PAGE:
Secrecy, a thing of the past

The secretive world of offshore banking hasn’t been the same since 2009, when Washington succeeded in knocking Switzerland’s biggest bank, UBS, to its knees and forcing it to reveal confidential information about thousands of American clients who were evading taxes. “We’re moving toward greater financial transparency and more information exchanges,” Victor Perez, a lawyer who specializes in financial issues with the Miami-based firm Holland & Knight, told Latin Trade.

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Starting next year, the campaign for transparency will arrive at one of the most popular destinations for Latin Americans looking for a safe haven for their money: Miami, and the rest of the United States. As of January 2013, Uncle Sam will demand that banks operating on American soil report on the accounts of the citizens of 77 countries where Washington has tax agreements.

In Latin America this new regulation will affect Costa Rica, the Dominican Republic, Honduras, Mexico, Panama, Peru and Venezuela, all countries that have tax accords with the United States. Chile is in negotiations to finalize a similar treaty.

The new trend toward more transparency is driven in part by security issues, but there’s also an economic motive. Because of its serious budget deficit, the U.S. government is looking for ways to collect more taxes, and one relatively fast way to do it is to search for money its citizens have outside the country. “The United States is seeking a better bargaining position for the moment when it asks other countries for financial information about American citizens with offshore accounts,” explained Daniel Martínez, another financial lawyer with Holland and Knight.

The decision has caused a great kerfuffle in Miami’s banking sector where, according to the Florida regulatory authorities, foreign deposits represent more than 40 percent of the assets of local banks and 90 percent of the assets of foreign banks.

The International Association of Banks (FIA) has launched a major lobbying effort in Washington against the measure.

“Now that the regulation has been approved, as banks we have to comply. We are going to report the clients of the countries that are on the list,” FIA president Maria Grisel Vega told Latin Trade.

The clients who are most worried are the Mexicans and the Venezuelans, according to an investment banker who asked that his name not be used because his bank has not authorized him to speak on the issue.

Under the new regulation, foreign banks must report to the IRS on all interest paid in excess of 10 dollars that is generated by the bank accounts of citizens of the relevant countries. “However, there’s one exception,” said the unnamed banker. “The banks must report the accounts that are in the name of a person, but not those in the name of an entity. Most people with a lot of money already have it in the name of a corporation, and those who don’t are opening trust accounts or setting up corporations.”

The IRS says its intention isn’t to tax the interest reported but to compile the information so it’s available when a country asks for it. “The request from a foreign country cannot be general,” said Martinez of Holland & Knight. “It must be specific. The country cannot ask for the whole list. It has to ask for information about one particular person and explain the reasons why it is required to safeguard the confidentia-lity of the information.”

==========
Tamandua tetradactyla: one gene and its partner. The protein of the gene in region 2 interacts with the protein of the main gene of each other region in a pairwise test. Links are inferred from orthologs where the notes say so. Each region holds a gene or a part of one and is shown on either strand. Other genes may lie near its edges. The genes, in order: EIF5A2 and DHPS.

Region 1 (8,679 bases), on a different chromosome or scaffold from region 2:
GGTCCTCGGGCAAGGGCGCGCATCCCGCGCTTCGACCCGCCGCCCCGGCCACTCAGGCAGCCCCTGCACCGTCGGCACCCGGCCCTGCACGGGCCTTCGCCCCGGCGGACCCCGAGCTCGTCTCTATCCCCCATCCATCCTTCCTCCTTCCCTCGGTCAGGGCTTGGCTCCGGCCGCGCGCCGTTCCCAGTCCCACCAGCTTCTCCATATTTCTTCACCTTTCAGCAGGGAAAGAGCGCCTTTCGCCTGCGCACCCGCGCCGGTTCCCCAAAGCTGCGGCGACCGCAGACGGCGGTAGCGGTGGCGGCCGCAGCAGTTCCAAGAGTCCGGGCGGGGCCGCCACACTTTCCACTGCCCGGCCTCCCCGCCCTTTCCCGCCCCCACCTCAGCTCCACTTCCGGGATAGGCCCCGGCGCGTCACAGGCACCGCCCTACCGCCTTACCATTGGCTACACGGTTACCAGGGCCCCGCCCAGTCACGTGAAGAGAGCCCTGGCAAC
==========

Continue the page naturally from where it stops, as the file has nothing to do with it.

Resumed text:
All of the shared information based on this regulation is tied to tax issues. Requests for information for investigating illicit funds or money laundering are covered by other laws. But Vega, the FIA president, says there are many reasons why Latin Americans might be suspicious of news that their information will be shared with someone else, and not all of them are related to tax evasion.

“It’s not true that all of the money in Miami is dirty. There are many legitimate reasons why Latin Americans invest their money in Miami. Some of the main ones are the lack of security, and the political and economic instability, in their (home) countries,” Vega said.

The security factor is first and foremost for clients from Mexico, a country that drug cartels have converted into the new kidnapping capital of Latin America. Venezuelans fear that the socialist government of Hugo Chavez will confiscate their assets.

In the special case of Venezuela, the tax accord with the United States dates back to 1999 and has never been used. According to a report last April from a US financial news agency, the U.S. Treasury has issued a notice saying there will be no exchange of information with Venezuela because it doesn’t think the country can guarantee the confidentiality of the information it receives.

The FIA fears that the measure will diminish the attractiveness of the United States as a safe haven for Latin American money. The association says that the Caribbean and Panama could become alternatives for many clients who are looking for more discreet places to park their assets.

Not everyone is so pessimistic. “The truth is that nowadays transparency is greater all over the world, and besides, it’s the trend,” said the anonymous banker. “Before it used to be cool to say, ‘I have money in the Bahamas.’ Now if someone has money in a tax haven it’s automatically assumed that the person is involved in something dirty.”

“That’s why I don’t think this will have much impact,” he added. “Where can a client find absolute confidentiality? Not in Switzerland. Maybe in Monaco or Andorra, but those are small places and besides, who wants to say, “I have money in Andorra’?”

 

—Alejandra Labanca reporting from Miami

 

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